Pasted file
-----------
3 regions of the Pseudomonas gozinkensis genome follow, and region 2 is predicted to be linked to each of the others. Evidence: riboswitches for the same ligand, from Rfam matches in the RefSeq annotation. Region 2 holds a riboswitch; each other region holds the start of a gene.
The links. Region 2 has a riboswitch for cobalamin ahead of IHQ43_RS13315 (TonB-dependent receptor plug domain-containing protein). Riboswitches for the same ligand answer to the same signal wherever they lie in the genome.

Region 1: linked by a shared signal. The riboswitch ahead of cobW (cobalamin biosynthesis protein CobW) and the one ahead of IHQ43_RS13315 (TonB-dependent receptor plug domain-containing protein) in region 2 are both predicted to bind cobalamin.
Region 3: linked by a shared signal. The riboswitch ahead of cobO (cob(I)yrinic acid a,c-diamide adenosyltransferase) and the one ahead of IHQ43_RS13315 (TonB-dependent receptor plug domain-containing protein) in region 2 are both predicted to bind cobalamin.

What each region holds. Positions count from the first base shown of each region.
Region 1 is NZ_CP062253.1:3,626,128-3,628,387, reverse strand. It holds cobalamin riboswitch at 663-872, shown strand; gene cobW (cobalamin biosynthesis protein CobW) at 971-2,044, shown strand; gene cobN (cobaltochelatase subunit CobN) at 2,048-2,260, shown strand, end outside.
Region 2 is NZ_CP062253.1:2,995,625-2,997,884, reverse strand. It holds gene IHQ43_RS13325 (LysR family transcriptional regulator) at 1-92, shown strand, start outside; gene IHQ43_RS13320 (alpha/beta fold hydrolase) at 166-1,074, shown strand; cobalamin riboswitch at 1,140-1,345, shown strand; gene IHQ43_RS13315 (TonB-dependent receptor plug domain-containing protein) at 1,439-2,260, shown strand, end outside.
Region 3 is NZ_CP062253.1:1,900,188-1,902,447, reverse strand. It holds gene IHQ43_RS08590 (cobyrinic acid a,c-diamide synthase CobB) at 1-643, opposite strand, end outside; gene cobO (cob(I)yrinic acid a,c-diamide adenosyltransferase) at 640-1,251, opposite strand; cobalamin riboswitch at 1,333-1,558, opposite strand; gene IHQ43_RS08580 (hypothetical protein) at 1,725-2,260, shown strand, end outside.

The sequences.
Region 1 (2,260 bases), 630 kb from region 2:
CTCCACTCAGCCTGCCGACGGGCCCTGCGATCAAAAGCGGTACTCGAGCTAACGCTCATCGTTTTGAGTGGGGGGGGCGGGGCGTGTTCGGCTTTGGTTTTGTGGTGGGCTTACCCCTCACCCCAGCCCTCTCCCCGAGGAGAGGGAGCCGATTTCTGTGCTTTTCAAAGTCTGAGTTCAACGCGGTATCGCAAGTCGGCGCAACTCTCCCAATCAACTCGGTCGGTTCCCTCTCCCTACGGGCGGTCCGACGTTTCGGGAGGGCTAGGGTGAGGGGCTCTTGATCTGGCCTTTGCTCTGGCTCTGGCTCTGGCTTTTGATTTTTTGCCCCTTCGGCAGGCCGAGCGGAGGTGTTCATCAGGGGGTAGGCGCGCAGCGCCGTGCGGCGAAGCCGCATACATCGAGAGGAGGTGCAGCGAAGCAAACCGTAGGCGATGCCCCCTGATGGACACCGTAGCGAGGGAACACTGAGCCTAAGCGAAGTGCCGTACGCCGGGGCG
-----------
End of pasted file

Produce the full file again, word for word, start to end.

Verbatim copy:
3 regions of the Pseudomonas gozinkensis genome follow, and region 2 is predicted to be linked to each of the others. Evidence: riboswitches for the same ligand, from Rfam matches in the RefSeq annotation. Region 2 holds a riboswitch; each other region holds the start of a gene.
The links. Region 2 has a riboswitch for cobalamin ahead of IHQ43_RS13315 (TonB-dependent receptor plug domain-containing protein). Riboswitches for the same ligand answer to the same signal wherever they lie in the genome.

Region 1: linked by a shared signal. The riboswitch ahead of cobW (cobalamin biosynthesis protein CobW) and the one ahead of IHQ43_RS13315 (TonB-dependent receptor plug domain-containing protein) in region 2 are both predicted to bind cobalamin.
Region 3: linked by a shared signal. The riboswitch ahead of cobO (cob(I)yrinic acid a,c-diamide adenosyltransferase) and the one ahead of IHQ43_RS13315 (TonB-dependent receptor plug domain-containing protein) in region 2 are both predicted to bind cobalamin.

What each region holds. Positions count from the first base shown of each region.
Region 1 is NZ_CP062253.1:3,626,128-3,628,387, reverse strand. It holds cobalamin riboswitch at 663-872, shown strand; gene cobW (cobalamin biosynthesis protein CobW) at 971-2,044, shown strand; gene cobN (cobaltochelatase subunit CobN) at 2,048-2,260, shown strand, end outside.
Region 2 is NZ_CP062253.1:2,995,625-2,997,884, reverse strand. It holds gene IHQ43_RS13325 (LysR family transcriptional regulator) at 1-92, shown strand, start outside; gene IHQ43_RS13320 (alpha/beta fold hydrolase) at 166-1,074, shown strand; cobalamin riboswitch at 1,140-1,345, shown strand; gene IHQ43_RS13315 (TonB-dependent receptor plug domain-containing protein) at 1,439-2,260, shown strand, end outside.
Region 3 is NZ_CP062253.1:1,900,188-1,902,447, reverse strand. It holds gene IHQ43_RS08590 (cobyrinic acid a,c-diamide synthase CobB) at 1-643, opposite strand, end outside; gene cobO (cob(I)yrinic acid a,c-diamide adenosyltransferase) at 640-1,251, opposite strand; cobalamin riboswitch at 1,333-1,558, opposite strand; gene IHQ43_RS08580 (hypothetical protein) at 1,725-2,260, shown strand, end outside.

The sequences.
Region 1 (2,260 bases), 630 kb from region 2:
CTCCACTCAGCCTGCCGACGGGCCCTGCGATCAAAAGCGGTACTCGAGCTAACGCTCATCGTTTTGAGTGGGGGGGGCGGGGCGTGTTCGGCTTTGGTTTTGTGGTGGGCTTACCCCTCACCCCAGCCCTCTCCCCGAGGAGAGGGAGCCGATTTCTGTGCTTTTCAAAGTCTGAGTTCAACGCGGTATCGCAAGTCGGCGCAACTCTCCCAATCAACTCGGTCGGTTCCCTCTCCCTACGGGCGGTCCGACGTTTCGGGAGGGCTAGGGTGAGGGGCTCTTGATCTGGCCTTTGCTCTGGCTCTGGCTCTGGCTTTTGATTTTTTGCCCCTTCGGCAGGCCGAGCGGAGGTGTTCATCAGGGGGTAGGCGCGCAGCGCCGTGCGGCGAAGCCGCATACATCGAGAGGAGGTGCAGCGAAGCAAACCGTAGGCGATGCCCCCTGATGGACACCGTAGCGAGGGAACACTGAGCCTAAGCGAAGTGCCGTACGCCGGGGCG